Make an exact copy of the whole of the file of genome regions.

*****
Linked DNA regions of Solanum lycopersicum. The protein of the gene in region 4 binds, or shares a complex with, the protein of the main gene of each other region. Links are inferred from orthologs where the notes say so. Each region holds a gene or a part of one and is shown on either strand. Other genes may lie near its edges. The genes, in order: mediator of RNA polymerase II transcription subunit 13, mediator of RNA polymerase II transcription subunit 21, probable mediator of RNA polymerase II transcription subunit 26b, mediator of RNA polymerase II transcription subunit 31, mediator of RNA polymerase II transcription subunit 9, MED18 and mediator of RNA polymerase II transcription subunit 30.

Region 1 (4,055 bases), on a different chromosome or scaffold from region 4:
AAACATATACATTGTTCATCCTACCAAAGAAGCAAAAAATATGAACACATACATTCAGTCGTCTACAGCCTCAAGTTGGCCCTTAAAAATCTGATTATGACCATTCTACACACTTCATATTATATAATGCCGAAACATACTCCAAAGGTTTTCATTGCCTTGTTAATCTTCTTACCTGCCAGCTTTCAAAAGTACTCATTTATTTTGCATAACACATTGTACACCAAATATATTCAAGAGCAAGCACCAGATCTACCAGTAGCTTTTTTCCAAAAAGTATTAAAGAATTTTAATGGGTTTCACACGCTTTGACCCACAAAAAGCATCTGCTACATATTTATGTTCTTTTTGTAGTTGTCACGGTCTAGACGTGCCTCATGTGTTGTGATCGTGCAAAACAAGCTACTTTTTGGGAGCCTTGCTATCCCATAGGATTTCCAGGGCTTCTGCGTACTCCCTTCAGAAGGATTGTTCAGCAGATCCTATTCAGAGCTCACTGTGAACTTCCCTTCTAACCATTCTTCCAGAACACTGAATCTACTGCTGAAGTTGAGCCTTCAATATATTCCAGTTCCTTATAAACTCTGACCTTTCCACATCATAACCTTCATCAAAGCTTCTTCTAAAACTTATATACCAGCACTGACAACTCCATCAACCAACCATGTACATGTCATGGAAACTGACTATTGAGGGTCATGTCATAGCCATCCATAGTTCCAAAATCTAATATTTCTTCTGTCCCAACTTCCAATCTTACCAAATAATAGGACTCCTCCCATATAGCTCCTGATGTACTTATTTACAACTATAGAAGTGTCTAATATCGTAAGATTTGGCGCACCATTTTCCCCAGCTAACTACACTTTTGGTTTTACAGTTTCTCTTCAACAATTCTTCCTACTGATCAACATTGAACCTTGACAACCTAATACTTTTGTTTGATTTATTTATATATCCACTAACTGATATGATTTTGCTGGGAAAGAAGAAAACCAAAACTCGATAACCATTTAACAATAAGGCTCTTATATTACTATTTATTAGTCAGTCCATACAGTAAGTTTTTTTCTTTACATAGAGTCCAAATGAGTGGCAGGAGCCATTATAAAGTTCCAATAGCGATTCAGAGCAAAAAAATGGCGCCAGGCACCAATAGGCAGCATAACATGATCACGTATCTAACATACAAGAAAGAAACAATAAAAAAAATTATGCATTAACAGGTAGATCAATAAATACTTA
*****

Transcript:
Linked DNA regions of Solanum lycopersicum. The protein of the gene in region 4 binds, or shares a complex with, the protein of the main gene of each other region. Links are inferred from orthologs where the notes say so. Each region holds a gene or a part of one and is shown on either strand. Other genes may lie near its edges. The genes, in order: mediator of RNA polymerase II transcription subunit 13, mediator of RNA polymerase II transcription subunit 21, probable mediator of RNA polymerase II transcription subunit 26b, mediator of RNA polymerase II transcription subunit 31, mediator of RNA polymerase II transcription subunit 9, MED18 and mediator of RNA polymerase II transcription subunit 30.

Region 1 (4,055 bases), on a different chromosome or scaffold from region 4:
AAACATATACATTGTTCATCCTACCAAAGAAGCAAAAAATATGAACACATACATTCAGTCGTCTACAGCCTCAAGTTGGCCCTTAAAAATCTGATTATGACCATTCTACACACTTCATATTATATAATGCCGAAACATACTCCAAAGGTTTTCATTGCCTTGTTAATCTTCTTACCTGCCAGCTTTCAAAAGTACTCATTTATTTTGCATAACACATTGTACACCAAATATATTCAAGAGCAAGCACCAGATCTACCAGTAGCTTTTTTCCAAAAAGTATTAAAGAATTTTAATGGGTTTCACACGCTTTGACCCACAAAAAGCATCTGCTACATATTTATGTTCTTTTTGTAGTTGTCACGGTCTAGACGTGCCTCATGTGTTGTGATCGTGCAAAACAAGCTACTTTTTGGGAGCCTTGCTATCCCATAGGATTTCCAGGGCTTCTGCGTACTCCCTTCAGAAGGATTGTTCAGCAGATCCTATTCAGAGCTCACTGTGAACTTCCCTTCTAACCATTCTTCCAGAACACTGAATCTACTGCTGAAGTTGAGCCTTCAATATATTCCAGTTCCTTATAAACTCTGACCTTTCCACATCATAACCTTCATCAAAGCTTCTTCTAAAACTTATATACCAGCACTGACAACTCCATCAACCAACCATGTACATGTCATGGAAACTGACTATTGAGGGTCATGTCATAGCCATCCATAGTTCCAAAATCTAATATTTCTTCTGTCCCAACTTCCAATCTTACCAAATAATAGGACTCCTCCCATATAGCTCCTGATGTACTTATTTACAACTATAGAAGTGTCTAATATCGTAAGATTTGGCGCACCATTTTCCCCAGCTAACTACACTTTTGGTTTTACAGTTTCTCTTCAACAATTCTTCCTACTGATCAACATTGAACCTTGACAACCTAATACTTTTGTTTGATTTATTTATATATCCACTAACTGATATGATTTTGCTGGGAAAGAAGAAAACCAAAACTCGATAACCATTTAACAATAAGGCTCTTATATTACTATTTATTAGTCAGTCCATACAGTAAGTTTTTTTCTTTACATAGAGTCCAAATGAGTGGCAGGAGCCATTATAAAGTTCCAATAGCGATTCAGAGCAAAAAAATGGCGCCAGGCACCAATAGGCAGCATAACATGATCACGTATCTAACATACAAGAAAGAAACAATAAAAAAAATTATGCATTAACAGGTAGATCAATAAATACTTA